The subject will be instructed in the proper use and care of the Actiwatch and completion of the sleep/wake diary within one month following the lumbar puncture. The subject will complete all study inventories (see below), and within two weeks, will undergo 48-hours of ambulatory polysomnography (see below). Five home/clinic visits will be made during that period to hook-up the subject, check the integrity of the electrodes, and to disconnect the subject from the equipment. Within two weeks, subjects will be scheduled for a 24-hour admission to the ACTSI and after a full-night of recorded sleep receive saline (control), 0.5 mg, and 2.0 mg flumazenil at roughly 2.5 hour intervals while undergoing continuous EEG monitoring and hourly monitoring of vital signs. All subjects will complete a baseline Stanford Sleepiness Scale (SSS) and Psychomotor Vigilance Task (PVT) (see below) which will be repeated at 10, 30, 60, 90, 120, and 150 minutes following each injection.

Polysomnographic Recording

Diagnostic nocturnal polysomnography (NPSG) and subsequent daytime testing will be recorded with the Embla digital PSG system (Medcare Corporation, Buffalo, N.Y.) with a sampling rate of 512 Hz, as this allows for Fast Fourier Transform of EEG signals. The system employs a Windows XP platform and uses proprietary software (Somnologica Science). Spectral analyses, or the Welch method of FFT smoothing, that provide an average of several FFT's will be useful to more fully characterize the signature of fingerprint of endogenous GABAAR like activity given the known effects of GABA on corticothalamic excitability as manifest in the EEG.

Multiple Sleep Latency Testing

Daytime sleepiness will be objectively assessed with the MSLT, which is a clinical and research tool that uses standard guidelines for testing and scoring. Sleep latencies and number of REM onsets will be determined according to standard criteria. The MSLT displays excellent interrater and intrarater reliabilities for sleep latency (coefficients of 0.81-0.88) and REM onset scores (kappa coefficients of 0.78-0.88). The stability of the MSL on repeat testing in known narcoleptics is high (r=0.81, p<0.01) with test-retest reliability improving vis a vis diagnostic certainty with the additional ICSD-2 requirement of two or more sleep onset REM-sleep periods (Kappa=0.95; variance=0.08; Z=2.33; p<0.05).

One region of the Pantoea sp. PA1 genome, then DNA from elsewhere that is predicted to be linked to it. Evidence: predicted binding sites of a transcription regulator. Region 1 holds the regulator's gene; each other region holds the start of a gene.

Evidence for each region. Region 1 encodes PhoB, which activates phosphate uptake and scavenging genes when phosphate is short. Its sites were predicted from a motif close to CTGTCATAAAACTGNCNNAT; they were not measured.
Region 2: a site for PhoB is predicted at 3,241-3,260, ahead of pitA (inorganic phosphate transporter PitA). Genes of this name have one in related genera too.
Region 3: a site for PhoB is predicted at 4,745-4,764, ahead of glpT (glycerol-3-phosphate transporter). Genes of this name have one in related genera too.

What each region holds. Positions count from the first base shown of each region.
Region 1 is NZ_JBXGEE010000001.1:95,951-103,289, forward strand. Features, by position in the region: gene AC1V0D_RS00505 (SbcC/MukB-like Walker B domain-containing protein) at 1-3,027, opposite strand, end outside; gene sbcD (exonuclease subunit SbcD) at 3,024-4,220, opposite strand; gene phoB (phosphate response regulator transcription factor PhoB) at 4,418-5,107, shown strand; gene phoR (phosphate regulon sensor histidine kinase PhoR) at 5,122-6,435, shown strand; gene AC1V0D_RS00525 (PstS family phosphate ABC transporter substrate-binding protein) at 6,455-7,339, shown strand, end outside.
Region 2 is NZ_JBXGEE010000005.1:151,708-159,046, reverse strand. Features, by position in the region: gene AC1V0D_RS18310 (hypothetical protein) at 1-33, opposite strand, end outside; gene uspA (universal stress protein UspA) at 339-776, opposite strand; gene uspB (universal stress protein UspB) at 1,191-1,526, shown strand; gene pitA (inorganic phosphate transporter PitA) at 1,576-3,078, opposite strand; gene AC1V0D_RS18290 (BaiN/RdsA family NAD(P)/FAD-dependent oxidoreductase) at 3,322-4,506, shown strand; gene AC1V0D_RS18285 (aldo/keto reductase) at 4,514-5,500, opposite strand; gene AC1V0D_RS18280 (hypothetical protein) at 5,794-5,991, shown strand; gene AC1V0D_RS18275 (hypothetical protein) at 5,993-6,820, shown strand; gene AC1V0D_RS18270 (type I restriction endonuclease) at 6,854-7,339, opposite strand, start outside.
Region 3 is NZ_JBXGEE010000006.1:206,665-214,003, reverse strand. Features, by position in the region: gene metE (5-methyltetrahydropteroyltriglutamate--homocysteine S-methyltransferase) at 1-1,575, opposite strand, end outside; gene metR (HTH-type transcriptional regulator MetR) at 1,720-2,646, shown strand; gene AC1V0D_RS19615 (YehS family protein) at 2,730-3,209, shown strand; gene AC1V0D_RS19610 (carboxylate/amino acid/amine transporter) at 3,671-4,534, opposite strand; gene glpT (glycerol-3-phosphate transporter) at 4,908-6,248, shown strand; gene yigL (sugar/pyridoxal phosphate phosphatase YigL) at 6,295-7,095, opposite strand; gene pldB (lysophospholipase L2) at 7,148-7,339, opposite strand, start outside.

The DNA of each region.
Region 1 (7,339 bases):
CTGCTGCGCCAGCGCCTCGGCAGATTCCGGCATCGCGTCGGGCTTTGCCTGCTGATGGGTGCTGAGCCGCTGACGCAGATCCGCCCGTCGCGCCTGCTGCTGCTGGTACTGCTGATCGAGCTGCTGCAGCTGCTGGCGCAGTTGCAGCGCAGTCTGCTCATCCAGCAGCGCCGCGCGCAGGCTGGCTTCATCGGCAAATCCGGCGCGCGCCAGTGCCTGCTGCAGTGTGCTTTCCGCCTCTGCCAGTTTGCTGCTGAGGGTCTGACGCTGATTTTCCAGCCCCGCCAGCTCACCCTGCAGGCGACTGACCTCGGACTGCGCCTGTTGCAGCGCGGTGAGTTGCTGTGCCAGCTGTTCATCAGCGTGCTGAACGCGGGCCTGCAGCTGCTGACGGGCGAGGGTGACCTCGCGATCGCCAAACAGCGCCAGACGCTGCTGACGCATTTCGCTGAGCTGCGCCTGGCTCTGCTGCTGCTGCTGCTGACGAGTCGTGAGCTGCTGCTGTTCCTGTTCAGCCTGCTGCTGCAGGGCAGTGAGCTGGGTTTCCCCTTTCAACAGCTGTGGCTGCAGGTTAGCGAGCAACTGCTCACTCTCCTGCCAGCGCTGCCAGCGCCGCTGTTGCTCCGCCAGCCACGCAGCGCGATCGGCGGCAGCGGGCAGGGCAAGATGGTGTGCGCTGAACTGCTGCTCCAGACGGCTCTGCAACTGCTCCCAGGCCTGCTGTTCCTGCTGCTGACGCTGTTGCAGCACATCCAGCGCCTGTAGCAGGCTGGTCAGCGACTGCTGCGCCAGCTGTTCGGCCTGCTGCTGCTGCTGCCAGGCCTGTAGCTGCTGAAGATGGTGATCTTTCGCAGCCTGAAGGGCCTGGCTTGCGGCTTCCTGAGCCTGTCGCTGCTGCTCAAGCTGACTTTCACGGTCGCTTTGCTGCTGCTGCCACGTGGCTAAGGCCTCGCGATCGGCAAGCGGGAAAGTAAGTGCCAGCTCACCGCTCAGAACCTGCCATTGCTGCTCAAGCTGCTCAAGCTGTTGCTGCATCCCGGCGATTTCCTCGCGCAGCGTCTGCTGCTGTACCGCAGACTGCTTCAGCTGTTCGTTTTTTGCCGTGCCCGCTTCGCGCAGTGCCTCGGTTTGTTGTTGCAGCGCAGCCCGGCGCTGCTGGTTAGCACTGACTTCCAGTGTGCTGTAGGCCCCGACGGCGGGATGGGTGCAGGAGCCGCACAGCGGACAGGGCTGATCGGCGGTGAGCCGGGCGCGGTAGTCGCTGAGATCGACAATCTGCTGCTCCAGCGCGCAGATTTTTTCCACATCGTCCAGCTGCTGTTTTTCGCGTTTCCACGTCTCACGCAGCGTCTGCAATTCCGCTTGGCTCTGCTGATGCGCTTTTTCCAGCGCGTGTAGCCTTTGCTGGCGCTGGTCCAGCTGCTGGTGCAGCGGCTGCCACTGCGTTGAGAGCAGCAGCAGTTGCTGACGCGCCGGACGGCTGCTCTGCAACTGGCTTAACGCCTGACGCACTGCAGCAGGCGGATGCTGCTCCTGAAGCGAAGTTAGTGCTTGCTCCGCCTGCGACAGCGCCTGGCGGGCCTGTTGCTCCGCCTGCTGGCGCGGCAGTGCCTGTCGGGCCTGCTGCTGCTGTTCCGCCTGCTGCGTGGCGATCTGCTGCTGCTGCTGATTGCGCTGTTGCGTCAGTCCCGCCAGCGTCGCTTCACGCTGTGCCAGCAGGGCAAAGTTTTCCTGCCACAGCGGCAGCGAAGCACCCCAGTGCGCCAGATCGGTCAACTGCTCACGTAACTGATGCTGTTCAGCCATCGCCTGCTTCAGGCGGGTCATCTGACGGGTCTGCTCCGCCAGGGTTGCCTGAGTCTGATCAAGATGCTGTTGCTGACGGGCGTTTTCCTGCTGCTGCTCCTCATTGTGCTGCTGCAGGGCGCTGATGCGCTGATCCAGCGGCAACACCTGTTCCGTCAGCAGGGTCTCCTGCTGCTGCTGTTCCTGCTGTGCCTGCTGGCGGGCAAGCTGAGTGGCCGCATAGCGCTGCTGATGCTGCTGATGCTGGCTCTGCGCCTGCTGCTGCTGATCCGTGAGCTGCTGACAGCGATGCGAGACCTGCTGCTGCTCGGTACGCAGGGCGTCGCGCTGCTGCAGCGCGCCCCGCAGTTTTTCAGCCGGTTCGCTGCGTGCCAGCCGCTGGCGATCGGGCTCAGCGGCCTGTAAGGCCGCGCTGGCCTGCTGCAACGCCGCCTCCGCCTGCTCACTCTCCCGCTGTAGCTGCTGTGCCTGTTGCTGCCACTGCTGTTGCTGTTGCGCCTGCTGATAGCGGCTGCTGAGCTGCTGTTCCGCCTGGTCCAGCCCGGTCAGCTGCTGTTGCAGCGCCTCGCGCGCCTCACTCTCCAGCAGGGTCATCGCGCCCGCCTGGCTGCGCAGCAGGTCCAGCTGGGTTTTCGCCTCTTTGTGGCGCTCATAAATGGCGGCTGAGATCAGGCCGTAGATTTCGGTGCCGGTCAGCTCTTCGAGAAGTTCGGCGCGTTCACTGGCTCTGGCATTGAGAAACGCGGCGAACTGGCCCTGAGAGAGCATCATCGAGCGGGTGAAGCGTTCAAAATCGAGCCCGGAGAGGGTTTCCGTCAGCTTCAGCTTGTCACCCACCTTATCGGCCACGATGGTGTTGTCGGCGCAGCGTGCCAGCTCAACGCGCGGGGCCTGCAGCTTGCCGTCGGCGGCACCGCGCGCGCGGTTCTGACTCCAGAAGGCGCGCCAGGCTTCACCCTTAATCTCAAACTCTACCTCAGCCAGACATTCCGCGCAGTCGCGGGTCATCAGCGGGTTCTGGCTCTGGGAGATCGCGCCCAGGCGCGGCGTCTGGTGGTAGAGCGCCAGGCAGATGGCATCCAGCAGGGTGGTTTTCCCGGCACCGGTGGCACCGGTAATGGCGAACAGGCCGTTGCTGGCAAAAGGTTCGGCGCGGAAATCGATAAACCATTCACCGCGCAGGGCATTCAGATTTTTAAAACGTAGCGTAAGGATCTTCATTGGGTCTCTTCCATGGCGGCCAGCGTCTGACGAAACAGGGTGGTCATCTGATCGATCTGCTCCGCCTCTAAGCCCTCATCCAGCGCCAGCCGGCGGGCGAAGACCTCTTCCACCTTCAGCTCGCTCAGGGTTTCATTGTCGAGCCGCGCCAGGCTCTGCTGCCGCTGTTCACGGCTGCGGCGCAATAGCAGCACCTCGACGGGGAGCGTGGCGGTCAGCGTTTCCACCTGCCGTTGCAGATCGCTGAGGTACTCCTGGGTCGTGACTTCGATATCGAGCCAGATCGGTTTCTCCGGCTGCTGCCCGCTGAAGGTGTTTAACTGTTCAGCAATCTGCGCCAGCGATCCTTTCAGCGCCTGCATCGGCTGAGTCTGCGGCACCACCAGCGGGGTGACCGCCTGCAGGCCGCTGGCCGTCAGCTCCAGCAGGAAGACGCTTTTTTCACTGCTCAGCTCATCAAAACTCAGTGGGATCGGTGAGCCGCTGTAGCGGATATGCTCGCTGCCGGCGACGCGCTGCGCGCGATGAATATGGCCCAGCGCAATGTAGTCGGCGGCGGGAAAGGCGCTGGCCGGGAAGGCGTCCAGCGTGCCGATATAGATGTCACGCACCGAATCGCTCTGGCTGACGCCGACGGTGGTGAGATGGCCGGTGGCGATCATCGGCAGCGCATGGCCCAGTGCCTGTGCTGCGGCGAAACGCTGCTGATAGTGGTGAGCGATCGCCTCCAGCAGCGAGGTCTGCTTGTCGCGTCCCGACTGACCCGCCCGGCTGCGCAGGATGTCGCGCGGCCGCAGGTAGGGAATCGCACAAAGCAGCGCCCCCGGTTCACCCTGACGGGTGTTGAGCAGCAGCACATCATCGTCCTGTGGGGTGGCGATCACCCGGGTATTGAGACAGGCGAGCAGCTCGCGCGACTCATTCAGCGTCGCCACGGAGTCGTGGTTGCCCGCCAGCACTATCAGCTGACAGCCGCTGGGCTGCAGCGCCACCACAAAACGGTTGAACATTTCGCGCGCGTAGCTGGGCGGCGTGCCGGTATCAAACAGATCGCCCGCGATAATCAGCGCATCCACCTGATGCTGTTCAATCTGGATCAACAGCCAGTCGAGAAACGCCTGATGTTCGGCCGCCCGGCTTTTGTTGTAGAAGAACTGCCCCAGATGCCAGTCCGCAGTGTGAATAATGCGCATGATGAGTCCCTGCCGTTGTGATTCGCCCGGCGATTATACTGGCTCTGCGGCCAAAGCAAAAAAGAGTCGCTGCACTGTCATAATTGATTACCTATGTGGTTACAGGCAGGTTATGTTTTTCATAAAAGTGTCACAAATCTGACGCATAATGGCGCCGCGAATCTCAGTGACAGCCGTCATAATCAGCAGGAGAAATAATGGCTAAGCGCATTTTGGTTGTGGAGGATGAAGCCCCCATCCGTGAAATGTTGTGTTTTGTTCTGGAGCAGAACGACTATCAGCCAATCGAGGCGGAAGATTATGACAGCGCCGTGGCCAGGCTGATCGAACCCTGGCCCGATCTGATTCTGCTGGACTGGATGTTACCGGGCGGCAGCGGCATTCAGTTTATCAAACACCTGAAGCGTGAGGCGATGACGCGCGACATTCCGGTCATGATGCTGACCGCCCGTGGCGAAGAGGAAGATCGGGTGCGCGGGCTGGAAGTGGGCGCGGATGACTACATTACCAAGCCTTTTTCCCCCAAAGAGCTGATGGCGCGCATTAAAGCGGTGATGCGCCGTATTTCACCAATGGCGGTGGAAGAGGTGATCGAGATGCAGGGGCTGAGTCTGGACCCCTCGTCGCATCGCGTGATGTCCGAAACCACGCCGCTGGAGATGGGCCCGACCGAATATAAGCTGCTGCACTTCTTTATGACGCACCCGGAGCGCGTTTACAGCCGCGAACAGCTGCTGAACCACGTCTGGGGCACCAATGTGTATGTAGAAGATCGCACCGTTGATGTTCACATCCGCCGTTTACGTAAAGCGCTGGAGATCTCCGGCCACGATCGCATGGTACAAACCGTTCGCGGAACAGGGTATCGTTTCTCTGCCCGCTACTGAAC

Blood Collection

Thirty mL of venous blood will be drawn for: 1) lymphoblastoid cell line generation to establish a permanent source of DNA and cells for future investigations; 2) clear plasma aliquoted and frozen for future analytic studies; and 3) buffy coat and purified DNA banked for future genetic studies. The DNA will be purified from 200 μl of buffy coat using a Qiagen kit protocol (Qiagen, Valencia, Calif.). The cell lines, buffy coat, plasma and purified DNA will all be labeled with barcode compatible labels and banked at −80° C. within CRIN dedicated resources. De-identified DNA from all participants will be assigned a 6-digit reference number. Aliquots with this reference number will be forwarded to a laboratory for testing.

Collection of Lumbar CSF

All patients and family members (afflicted, unafflicted) will provide Informed Consent for collection of cerebrospinal fluid (CSF). Lumbar punctures (LP) will be performed under sterile conditions using standard procedures, subcutaneous administration of 4% lidocaine, and collection of 15-20 ml CSF with a 22 gauge spinal needle inserted at L3/L4 or L4/L5. One ml fractions will be labeled with the participants 6-digit reference number and frozen immediately upon dry ice and then stored at −80 degrees Centigrade for future analyses. LPs will be performed between 0830 and 0930 after completion of the first MSLT nap. This will obviate the need to control for subsequent daytime activity levels and extent of food intake which hypothetically could affect endogenous activity at the GABAAR.